A few years ago at my previous job, I engaged in a debate with some colleagues over whether or not we should set the staff up with the ability to send instant messages (IMs) to one another. I argued that instant messaging would allow us to communicate with each other more efficiently, but my boss argued that instant messaging would reduce productivity and weaken the staff's interpersonal connections. Needless to say, my boss won out. Not that I was bitter about it. When I transitioned to my current position with the Center for Arts Management and Technology, I was pleasantly surprised to learn that the staff had incorporated instant messaging into the office's culture. Rather than calling each other's extensions or sending short e-mails back and forth, staff members send brief IMs to one another. In fact, instant messaging proved to be quite a valuable tool during my job transition. I frequently used IMs to ask questions of and gain clarity from my predecessor.
So has my experience with work-related instant messaging validated my argument from years ago and proven my boss wrong? Yes...and no.
Instant messaging has indeed proven to be wonderful tool for informal workplace communication - asking brief questions, sending quick reminders, sharing internet links, etc. The real-time rapid exchange not only fosters an immediacy of communication, but it also gives the user the feeling that they are engaging in a more personal conversation than e-mail. Correspondingly, the personalities of the users are often infused into the exchange. Rather than weakening interpersonal connections, instant messaging can actually strengthen these connections by providing the messengers with a personal medium for communication.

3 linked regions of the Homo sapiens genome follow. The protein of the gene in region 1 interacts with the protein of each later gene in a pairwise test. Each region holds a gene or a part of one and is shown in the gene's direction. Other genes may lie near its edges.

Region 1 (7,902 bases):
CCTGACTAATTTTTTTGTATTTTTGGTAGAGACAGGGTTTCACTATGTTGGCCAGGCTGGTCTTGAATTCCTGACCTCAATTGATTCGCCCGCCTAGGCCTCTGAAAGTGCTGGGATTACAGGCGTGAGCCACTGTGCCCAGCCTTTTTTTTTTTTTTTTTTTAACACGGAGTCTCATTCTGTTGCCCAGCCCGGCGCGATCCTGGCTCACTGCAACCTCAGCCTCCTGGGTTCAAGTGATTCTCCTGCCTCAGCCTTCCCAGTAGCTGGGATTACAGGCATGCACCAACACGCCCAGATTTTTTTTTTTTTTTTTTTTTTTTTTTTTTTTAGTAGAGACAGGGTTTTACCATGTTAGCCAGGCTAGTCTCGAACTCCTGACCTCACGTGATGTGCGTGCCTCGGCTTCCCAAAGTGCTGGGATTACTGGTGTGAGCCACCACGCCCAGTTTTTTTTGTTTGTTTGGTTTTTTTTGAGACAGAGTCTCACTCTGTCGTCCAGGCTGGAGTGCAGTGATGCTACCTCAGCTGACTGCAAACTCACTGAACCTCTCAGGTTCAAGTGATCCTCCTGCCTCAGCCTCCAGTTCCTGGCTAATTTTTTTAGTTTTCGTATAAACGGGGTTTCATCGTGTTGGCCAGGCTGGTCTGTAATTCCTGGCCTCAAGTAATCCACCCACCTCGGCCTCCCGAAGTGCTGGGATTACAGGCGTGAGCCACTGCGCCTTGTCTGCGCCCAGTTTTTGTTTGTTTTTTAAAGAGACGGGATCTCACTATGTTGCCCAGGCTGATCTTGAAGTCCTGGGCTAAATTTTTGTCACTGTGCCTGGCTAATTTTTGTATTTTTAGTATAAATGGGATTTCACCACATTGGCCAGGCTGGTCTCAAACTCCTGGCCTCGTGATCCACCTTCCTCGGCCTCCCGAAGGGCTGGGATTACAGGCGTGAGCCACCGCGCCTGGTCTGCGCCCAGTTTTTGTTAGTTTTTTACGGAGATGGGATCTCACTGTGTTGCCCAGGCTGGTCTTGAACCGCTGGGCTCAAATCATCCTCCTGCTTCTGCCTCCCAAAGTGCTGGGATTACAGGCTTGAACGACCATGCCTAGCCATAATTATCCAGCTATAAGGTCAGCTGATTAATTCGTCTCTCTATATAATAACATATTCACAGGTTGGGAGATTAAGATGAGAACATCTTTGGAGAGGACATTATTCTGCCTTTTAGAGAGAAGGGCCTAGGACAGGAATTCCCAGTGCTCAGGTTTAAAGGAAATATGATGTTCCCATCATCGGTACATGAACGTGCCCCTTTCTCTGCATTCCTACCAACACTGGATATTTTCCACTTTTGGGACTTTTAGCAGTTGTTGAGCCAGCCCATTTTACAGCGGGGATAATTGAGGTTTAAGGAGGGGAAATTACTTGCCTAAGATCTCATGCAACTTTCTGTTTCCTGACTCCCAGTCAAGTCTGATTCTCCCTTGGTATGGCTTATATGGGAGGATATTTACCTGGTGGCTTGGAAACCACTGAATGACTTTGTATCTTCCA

It hasn't replaced my use of e-mail or face-to-face meetings, but instant messaging has changed how I use these other means of communication with my colleagues. Now, I tend to use e-mail for formal messages as well as messages containing important details or information that the recipient may need to access later. While I still chat informally with colleagues in-person, a great deal of my face-to-face meetings with co-workers are used for brainstorming, problem solving and other collective business activities.
Now for the "No" part. I must admit that I do feel some pressure to interrupt my work throughout the day to answer instant messages as they appear, and it has impacted my productivity to some degree. There is a solution for this. I can change my online status to indicate that "I am currently unable to reply," or I can log out.
It sounds so simple, yet it truly requires a shift in my work habits. Over the years, I have developed the habit of responding immediately to incoming email and IMs. (I also do this with returning voicemail and answering incoming phone calls.) Now, I realize that in order to focus on particular tasks and work items, I need to turn off my IMs, close my email and turn off the phone. After all, if it's really important, they'll leave a message... Right?